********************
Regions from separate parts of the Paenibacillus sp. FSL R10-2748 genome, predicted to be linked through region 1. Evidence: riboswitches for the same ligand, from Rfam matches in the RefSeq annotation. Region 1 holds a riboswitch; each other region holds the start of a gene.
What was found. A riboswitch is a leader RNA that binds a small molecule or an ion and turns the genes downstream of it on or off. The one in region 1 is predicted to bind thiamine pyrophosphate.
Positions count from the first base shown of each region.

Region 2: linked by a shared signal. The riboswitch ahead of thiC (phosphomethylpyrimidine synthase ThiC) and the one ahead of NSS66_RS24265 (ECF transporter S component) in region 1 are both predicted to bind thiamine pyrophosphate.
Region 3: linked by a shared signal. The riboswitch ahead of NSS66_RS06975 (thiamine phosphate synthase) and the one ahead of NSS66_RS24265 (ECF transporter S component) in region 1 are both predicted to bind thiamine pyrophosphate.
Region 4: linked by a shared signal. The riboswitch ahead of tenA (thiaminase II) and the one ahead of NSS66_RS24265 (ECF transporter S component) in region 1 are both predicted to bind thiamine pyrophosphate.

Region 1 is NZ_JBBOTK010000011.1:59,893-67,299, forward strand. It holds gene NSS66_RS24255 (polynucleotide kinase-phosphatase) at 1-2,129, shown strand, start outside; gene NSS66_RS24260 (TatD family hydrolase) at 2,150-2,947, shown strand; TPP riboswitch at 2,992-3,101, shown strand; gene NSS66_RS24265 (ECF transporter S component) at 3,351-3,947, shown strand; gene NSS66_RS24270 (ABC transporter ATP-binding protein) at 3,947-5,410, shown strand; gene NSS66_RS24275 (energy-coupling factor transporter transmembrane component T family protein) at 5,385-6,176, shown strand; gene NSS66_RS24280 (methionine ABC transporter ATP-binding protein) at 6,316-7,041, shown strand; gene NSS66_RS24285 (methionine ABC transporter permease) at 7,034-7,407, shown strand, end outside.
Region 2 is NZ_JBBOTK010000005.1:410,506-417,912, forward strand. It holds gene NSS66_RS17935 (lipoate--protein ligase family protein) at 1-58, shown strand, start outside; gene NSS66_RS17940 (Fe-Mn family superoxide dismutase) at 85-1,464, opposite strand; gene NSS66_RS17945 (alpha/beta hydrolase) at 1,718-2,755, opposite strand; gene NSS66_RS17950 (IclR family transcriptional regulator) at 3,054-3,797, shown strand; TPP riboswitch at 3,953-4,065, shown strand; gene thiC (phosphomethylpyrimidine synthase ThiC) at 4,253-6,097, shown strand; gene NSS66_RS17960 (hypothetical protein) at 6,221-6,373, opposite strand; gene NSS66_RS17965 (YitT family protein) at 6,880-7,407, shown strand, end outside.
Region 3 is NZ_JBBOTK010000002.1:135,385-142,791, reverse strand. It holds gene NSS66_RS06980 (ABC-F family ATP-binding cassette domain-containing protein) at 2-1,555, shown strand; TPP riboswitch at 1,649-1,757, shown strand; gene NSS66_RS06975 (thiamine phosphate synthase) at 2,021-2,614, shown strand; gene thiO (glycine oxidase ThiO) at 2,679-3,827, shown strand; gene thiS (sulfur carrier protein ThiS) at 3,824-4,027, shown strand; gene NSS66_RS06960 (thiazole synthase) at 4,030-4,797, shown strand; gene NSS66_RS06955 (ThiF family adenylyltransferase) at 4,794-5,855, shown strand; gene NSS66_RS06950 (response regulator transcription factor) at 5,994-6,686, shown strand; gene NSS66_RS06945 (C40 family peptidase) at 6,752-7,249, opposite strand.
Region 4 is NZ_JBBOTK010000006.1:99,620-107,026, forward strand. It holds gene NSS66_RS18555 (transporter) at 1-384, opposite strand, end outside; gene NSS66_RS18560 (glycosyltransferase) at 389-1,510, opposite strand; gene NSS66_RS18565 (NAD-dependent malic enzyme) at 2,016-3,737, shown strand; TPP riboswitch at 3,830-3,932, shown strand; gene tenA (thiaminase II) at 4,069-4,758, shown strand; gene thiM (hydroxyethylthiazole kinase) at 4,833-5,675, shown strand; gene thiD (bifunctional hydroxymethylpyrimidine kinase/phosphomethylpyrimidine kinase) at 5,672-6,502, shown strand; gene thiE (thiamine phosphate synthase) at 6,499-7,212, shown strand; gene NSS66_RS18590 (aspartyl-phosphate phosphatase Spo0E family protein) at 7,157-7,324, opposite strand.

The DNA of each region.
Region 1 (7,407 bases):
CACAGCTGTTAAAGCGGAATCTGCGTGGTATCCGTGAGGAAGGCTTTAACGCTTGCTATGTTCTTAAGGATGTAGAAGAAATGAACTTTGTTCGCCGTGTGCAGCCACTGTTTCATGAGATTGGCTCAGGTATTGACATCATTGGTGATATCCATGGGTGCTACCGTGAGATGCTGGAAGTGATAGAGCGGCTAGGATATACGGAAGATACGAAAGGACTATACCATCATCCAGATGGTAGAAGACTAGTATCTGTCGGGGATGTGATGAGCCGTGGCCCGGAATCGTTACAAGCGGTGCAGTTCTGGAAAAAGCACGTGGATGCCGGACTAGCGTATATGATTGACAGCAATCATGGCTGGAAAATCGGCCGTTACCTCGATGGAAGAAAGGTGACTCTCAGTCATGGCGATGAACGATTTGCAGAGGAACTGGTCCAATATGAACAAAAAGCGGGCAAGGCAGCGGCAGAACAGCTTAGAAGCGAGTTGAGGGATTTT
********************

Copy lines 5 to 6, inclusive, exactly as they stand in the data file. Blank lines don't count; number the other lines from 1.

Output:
Region 3: linked by a shared signal. The riboswitch ahead of NSS66_RS06975 (thiamine phosphate synthase) and the one ahead of NSS66_RS24265 (ECF transporter S component) in region 1 are both predicted to bind thiamine pyrophosphate.
Region 4: linked by a shared signal. The riboswitch ahead of tenA (thiaminase II) and the one ahead of NSS66_RS24265 (ECF transporter S component) in region 1 are both predicted to bind thiamine pyrophosphate.